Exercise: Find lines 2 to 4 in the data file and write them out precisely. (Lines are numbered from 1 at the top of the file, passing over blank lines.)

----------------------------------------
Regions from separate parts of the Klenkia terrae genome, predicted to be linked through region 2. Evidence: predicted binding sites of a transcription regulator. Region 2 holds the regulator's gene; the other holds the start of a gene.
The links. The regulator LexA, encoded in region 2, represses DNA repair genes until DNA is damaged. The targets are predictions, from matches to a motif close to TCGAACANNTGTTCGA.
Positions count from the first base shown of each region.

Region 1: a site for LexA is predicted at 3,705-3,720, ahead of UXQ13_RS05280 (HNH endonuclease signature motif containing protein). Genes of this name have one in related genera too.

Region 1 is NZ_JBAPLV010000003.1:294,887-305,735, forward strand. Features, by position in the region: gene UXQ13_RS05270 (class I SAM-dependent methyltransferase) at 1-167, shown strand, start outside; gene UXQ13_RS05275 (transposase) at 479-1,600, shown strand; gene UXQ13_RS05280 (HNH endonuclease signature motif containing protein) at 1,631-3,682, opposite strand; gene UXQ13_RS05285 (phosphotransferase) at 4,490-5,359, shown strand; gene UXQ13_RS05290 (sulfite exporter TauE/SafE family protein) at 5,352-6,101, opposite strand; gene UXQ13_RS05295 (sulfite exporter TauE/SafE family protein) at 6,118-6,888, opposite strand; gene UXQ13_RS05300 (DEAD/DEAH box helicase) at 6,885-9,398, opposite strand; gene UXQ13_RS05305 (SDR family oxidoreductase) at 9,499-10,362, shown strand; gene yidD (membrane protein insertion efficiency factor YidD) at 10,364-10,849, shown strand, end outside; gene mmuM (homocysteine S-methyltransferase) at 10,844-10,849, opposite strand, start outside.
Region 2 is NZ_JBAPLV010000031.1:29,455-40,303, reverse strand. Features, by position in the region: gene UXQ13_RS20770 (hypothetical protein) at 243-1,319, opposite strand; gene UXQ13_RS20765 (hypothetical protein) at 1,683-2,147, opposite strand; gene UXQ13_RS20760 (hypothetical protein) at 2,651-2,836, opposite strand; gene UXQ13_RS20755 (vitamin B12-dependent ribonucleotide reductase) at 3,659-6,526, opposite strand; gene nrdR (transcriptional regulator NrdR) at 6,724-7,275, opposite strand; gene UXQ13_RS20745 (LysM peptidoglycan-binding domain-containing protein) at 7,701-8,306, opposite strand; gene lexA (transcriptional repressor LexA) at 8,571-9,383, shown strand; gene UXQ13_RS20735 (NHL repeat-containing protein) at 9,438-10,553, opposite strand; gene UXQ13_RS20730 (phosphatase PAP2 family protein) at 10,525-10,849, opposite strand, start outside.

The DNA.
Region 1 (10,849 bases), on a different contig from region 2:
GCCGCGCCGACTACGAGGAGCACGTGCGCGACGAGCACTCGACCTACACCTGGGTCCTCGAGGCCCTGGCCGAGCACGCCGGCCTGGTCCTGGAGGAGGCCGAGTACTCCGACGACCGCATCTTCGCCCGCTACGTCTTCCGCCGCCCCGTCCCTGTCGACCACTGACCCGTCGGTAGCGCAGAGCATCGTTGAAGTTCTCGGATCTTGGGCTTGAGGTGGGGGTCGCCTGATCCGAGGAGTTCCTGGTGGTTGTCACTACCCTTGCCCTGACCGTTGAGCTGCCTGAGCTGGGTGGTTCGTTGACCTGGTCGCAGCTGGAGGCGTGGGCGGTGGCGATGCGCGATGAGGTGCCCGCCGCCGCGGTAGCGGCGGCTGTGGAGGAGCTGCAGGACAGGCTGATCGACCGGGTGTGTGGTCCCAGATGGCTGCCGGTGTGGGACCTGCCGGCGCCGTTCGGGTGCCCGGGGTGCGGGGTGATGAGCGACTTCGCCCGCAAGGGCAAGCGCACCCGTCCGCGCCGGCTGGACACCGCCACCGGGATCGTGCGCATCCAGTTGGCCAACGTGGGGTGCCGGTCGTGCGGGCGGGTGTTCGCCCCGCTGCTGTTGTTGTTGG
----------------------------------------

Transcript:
The links. The regulator LexA, encoded in region 2, represses DNA repair genes until DNA is damaged. The targets are predictions, from matches to a motif close to TCGAACANNTGTTCGA.
Positions count from the first base shown of each region.

Region 1: a site for LexA is predicted at 3,705-3,720, ahead of UXQ13_RS05280 (HNH endonuclease signature motif containing protein). Genes of this name have one in related genera too.